Brahms Technical Abstract
Modeling and simulating complex human-system interactions requires going beyond formal procedures and information flows to analyze how people interact with each other. Such work practices include conversations, modes of communication, informal assistance, impromptu meetings, workarounds, and so on. To make these social processes visible, we have developed a multiagent simulation tool, called Brahms, for modeling the activities of people belonging to multiple groups, situated in a physical environment (geographic regions, buildings, transport vehicles, etc.) consisting of tools, documents, and computer systems.
A Brahms model of work practice reveals circumstantial, interactional influences on how work actually gets done, especially how people informally involve each other in their work, thus changing the quality of the result. In particular, a model of practice reveals how collaboration is accomplished in communications, including meetings, email, workflow systems, and written documents. Choices of what and how to communicate are dependent upon social beliefs and behaviors-what people know about each other's activities, intentions, and capabilities and their understanding of the norms of the group. As a result, building a Brahms model leads human-computer system designers to question how tasks and information actually flow between people and machines, what work is required to synchronize individual contributions, and how tools hinder or help this process. In particular, workflow diagrams generated by Brahms are the emergent product of local interactions between agents and representational artifacts, not pre-ordained, end-to-end paths built in by a modeler.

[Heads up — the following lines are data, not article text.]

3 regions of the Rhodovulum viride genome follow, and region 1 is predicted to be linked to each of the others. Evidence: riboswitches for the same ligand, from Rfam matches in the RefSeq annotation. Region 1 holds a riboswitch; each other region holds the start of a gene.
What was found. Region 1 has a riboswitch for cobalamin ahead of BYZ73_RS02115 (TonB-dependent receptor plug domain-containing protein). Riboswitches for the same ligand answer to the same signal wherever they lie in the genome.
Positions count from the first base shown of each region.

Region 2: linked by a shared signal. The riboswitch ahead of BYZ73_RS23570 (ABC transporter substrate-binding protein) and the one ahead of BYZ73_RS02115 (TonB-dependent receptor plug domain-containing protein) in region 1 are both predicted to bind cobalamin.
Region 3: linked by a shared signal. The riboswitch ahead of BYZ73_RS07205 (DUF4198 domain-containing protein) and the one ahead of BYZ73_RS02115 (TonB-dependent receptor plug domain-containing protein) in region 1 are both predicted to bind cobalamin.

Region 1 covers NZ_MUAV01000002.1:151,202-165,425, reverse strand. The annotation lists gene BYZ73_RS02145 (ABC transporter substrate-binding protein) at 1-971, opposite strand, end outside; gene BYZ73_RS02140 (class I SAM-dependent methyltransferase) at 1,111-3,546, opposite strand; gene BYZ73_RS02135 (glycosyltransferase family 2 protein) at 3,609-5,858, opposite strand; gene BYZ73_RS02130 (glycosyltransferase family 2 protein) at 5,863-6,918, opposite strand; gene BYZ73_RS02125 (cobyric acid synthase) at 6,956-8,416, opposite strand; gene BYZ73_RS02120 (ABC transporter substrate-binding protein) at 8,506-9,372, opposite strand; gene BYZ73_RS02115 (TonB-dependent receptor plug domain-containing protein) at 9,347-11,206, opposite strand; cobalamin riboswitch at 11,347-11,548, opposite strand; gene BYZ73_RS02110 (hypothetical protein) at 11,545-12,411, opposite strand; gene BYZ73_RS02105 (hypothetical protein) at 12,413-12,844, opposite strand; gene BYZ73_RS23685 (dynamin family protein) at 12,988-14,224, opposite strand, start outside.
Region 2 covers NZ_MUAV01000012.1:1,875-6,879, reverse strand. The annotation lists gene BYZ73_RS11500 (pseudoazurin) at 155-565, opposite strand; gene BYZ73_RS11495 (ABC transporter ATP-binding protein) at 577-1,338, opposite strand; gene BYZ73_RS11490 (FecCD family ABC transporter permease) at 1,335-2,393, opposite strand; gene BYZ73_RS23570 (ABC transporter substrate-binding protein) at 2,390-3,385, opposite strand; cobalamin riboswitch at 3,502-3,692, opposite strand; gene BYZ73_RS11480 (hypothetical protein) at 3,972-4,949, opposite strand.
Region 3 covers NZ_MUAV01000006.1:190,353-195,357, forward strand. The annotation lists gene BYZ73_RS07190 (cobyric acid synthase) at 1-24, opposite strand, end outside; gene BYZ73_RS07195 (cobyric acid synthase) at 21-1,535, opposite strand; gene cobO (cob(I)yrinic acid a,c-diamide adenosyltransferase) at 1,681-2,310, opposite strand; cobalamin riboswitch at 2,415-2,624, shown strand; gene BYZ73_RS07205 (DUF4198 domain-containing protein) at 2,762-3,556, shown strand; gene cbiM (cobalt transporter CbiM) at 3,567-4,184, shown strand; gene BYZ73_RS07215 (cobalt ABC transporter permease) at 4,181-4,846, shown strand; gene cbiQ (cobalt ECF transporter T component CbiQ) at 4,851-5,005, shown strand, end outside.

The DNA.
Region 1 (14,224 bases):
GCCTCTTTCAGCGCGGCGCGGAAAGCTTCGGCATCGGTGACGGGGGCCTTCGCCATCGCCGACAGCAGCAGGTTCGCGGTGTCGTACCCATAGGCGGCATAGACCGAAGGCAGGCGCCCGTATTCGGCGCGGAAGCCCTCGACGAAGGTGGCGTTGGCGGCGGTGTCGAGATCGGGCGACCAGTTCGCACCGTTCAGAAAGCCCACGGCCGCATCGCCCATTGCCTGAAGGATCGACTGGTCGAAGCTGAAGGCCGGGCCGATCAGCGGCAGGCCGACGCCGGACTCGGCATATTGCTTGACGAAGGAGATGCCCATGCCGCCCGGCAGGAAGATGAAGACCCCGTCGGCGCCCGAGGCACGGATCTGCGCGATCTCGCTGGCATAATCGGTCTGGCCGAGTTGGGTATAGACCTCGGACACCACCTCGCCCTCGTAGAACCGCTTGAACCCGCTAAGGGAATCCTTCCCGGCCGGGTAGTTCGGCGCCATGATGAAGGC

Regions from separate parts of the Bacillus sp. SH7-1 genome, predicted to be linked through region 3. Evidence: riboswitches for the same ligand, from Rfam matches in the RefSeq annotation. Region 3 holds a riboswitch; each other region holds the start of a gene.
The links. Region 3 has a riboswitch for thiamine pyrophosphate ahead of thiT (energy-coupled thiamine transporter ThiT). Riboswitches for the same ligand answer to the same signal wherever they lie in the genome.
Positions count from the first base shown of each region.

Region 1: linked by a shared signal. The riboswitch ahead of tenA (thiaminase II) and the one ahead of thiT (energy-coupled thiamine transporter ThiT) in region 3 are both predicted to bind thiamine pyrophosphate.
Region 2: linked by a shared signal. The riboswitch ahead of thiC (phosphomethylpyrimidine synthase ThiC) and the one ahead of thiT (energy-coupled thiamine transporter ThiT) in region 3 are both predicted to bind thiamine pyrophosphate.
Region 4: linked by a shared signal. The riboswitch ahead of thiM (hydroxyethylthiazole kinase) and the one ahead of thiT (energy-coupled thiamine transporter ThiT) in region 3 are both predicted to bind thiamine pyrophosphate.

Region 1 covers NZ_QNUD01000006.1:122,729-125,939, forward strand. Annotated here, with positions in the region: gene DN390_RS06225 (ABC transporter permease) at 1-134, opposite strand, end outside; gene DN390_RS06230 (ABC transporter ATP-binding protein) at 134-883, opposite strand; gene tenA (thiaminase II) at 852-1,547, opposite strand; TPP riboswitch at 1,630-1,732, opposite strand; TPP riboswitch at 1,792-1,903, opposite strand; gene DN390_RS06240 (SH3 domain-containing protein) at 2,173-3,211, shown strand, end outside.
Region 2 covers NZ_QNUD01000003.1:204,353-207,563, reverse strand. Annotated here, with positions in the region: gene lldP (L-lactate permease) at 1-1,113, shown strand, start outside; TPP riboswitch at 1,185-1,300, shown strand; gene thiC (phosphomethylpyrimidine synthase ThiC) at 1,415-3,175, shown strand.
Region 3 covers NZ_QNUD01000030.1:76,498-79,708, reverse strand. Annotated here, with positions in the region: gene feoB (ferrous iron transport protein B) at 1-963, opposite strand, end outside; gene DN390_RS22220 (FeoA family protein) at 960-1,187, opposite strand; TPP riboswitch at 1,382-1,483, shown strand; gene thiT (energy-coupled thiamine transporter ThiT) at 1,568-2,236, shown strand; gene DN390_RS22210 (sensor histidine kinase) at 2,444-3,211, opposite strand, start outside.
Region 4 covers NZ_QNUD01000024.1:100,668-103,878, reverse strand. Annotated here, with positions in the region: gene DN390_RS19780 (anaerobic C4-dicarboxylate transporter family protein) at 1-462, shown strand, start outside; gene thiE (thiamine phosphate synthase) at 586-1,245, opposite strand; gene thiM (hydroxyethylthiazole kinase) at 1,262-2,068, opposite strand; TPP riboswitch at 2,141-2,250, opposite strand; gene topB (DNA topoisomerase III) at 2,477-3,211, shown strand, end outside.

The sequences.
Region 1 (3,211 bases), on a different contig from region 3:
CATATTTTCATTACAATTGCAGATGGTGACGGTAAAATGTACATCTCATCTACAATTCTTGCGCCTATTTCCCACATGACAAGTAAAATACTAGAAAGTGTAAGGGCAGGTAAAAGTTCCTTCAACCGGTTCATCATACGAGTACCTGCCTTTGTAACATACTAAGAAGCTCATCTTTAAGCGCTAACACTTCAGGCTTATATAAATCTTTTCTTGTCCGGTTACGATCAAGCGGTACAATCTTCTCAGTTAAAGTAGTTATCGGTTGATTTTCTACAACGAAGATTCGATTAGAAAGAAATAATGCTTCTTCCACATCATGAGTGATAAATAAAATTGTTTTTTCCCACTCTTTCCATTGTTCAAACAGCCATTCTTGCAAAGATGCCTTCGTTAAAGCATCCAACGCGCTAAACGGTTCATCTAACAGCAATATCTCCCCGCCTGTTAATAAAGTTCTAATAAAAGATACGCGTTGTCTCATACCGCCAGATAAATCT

Constructivist Stance Need for Multiple Views
To illuminate how formal flow descriptions relate to the social systems of work, Brahms incorporates multiple views-relating people, information, systems, and geography-in one tool. Such views help work system designers, managers, and trainers better understand the interactive, circumstantial importance of proximity of people and tools to each other, timing of individual interactions, and how attention is conceptually scoped by work settings and roles. Accordingly, we begin to see how work flow is an abstraction; actual work is accomplished and practices learned through often chance interactions, which are omitted from most process models and written procedures.
Many challenges remain for representing work practices. For example, we need to better represent the nature of identity as played out in interpersonal interactions (e.g., "office politics" and friendships); relate social, cognitive, and anthropometric models; model fatigue, boredom, diurnal rhythm, "external life" (e.g., errands, family interruptions); and model learning (especially by watching and mimicking).
Plus we have practical challenges of developing reusable model components organized by types of settings and human interactions; statistically generating cases for simulation analysis; and validating analog models (e.g., relating Earth to Space Station and Arctic settings to Mars).
Brahms is being applied at NASA for crew scheduling, human-robot system design, and operations assistants in extreme environments.
Brahms is potentially useful for system requirements analysis, instruction, implementing software agents, and as a workbench for relating cognitive and social theories of human behavior.